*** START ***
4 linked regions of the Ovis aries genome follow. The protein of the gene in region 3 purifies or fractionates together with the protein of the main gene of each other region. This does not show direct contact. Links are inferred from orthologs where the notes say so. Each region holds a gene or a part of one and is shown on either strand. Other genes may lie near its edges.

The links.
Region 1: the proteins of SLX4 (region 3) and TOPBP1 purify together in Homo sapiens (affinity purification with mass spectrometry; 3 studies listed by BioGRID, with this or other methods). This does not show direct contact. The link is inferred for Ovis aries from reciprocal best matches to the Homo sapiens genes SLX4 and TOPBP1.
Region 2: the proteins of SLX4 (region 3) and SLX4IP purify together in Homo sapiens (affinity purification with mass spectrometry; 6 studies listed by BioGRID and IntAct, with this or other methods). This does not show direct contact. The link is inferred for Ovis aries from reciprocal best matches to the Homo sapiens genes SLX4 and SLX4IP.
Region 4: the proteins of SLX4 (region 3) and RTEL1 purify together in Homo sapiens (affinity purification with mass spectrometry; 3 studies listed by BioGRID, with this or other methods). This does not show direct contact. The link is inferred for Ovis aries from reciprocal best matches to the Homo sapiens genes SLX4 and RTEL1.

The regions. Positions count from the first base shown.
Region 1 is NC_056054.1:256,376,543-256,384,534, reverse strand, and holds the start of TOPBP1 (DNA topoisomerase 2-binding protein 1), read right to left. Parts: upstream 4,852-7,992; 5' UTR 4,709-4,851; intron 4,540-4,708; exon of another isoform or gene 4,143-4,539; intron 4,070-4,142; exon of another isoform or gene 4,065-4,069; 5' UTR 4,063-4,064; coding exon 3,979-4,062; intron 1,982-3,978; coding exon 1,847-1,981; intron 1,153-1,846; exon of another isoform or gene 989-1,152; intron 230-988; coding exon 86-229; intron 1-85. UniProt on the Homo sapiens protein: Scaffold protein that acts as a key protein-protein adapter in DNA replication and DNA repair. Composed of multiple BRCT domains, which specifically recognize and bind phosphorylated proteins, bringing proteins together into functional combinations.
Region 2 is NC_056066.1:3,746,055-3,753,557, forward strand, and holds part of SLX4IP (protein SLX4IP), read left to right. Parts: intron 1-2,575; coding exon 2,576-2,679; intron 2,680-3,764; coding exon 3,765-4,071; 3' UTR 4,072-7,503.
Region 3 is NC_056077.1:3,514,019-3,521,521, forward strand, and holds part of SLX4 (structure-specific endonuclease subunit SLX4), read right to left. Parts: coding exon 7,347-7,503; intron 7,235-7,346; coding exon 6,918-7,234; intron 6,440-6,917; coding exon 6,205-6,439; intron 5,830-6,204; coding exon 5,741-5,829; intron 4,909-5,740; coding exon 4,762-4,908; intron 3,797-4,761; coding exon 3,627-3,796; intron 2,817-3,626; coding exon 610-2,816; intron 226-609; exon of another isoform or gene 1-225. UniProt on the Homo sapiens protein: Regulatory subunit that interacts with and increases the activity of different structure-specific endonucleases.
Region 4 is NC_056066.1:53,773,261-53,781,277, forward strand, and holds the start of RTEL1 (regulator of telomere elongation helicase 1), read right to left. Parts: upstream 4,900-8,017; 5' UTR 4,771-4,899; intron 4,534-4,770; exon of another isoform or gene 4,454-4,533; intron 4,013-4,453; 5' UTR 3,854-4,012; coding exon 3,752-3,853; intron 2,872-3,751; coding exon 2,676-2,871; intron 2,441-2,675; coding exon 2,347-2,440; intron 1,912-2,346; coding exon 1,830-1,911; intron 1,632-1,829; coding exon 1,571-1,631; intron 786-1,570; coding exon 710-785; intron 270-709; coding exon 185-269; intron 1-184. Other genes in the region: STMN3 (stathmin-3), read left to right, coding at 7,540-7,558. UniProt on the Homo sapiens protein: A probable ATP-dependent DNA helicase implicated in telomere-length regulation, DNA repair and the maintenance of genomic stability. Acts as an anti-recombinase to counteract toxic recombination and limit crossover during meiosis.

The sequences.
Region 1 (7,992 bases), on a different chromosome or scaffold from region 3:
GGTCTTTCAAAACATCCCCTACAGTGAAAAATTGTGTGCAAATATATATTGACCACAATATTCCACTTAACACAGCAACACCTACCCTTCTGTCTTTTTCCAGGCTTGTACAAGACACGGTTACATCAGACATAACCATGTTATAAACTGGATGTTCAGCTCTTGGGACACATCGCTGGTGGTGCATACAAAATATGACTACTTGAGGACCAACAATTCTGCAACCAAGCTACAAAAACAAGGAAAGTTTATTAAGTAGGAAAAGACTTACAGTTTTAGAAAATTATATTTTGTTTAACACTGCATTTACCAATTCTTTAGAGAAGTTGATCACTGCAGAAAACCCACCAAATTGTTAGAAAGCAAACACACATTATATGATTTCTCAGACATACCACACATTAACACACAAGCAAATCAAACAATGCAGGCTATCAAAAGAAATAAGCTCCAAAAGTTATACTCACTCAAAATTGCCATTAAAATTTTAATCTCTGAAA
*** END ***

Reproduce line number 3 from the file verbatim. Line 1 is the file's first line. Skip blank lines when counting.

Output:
Region 1: the proteins of SLX4 (region 3) and TOPBP1 purify together in Homo sapiens (affinity purification with mass spectrometry; 3 studies listed by BioGRID, with this or other methods). This does not show direct contact. The link is inferred for Ovis aries from reciprocal best matches to the Homo sapiens genes SLX4 and TOPBP1.